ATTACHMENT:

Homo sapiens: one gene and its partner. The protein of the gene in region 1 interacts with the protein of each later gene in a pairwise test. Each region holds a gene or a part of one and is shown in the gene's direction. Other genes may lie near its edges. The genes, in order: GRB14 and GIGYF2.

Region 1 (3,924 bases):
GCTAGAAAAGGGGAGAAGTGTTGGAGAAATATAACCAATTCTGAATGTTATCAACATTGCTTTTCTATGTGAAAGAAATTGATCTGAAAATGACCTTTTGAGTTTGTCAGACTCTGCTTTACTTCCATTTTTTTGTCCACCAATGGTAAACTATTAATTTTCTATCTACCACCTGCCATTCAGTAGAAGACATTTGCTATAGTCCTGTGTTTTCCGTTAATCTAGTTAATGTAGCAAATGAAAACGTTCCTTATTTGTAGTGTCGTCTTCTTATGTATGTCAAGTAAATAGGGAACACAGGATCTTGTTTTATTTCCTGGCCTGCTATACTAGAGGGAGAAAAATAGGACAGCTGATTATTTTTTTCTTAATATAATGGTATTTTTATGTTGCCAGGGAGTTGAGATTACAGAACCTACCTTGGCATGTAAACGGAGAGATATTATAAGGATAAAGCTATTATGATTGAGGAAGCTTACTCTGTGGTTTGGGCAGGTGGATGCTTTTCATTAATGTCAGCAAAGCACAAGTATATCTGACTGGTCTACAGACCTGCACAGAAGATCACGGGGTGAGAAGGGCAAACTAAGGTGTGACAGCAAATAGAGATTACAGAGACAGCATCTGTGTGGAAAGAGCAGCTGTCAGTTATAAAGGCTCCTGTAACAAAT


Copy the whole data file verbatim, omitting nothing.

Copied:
Homo sapiens: one gene and its partner. The protein of the gene in region 1 interacts with the protein of each later gene in a pairwise test. Each region holds a gene or a part of one and is shown in the gene's direction. Other genes may lie near its edges. The genes, in order: GRB14 and GIGYF2.

Region 1 (3,924 bases):
GCTAGAAAAGGGGAGAAGTGTTGGAGAAATATAACCAATTCTGAATGTTATCAACATTGCTTTTCTATGTGAAAGAAATTGATCTGAAAATGACCTTTTGAGTTTGTCAGACTCTGCTTTACTTCCATTTTTTTGTCCACCAATGGTAAACTATTAATTTTCTATCTACCACCTGCCATTCAGTAGAAGACATTTGCTATAGTCCTGTGTTTTCCGTTAATCTAGTTAATGTAGCAAATGAAAACGTTCCTTATTTGTAGTGTCGTCTTCTTATGTATGTCAAGTAAATAGGGAACACAGGATCTTGTTTTATTTCCTGGCCTGCTATACTAGAGGGAGAAAAATAGGACAGCTGATTATTTTTTTCTTAATATAATGGTATTTTTATGTTGCCAGGGAGTTGAGATTACAGAACCTACCTTGGCATGTAAACGGAGAGATATTATAAGGATAAAGCTATTATGATTGAGGAAGCTTACTCTGTGGTTTGGGCAGGTGGATGCTTTTCATTAATGTCAGCAAAGCACAAGTATATCTGACTGGTCTACAGACCTGCACAGAAGATCACGGGGTGAGAAGGGCAAACTAAGGTGTGACAGCAAATAGAGATTACAGAGACAGCATCTGTGTGGAAAGAGCAGCTGTCAGTTATAAAGGCTCCTGTAACAAAT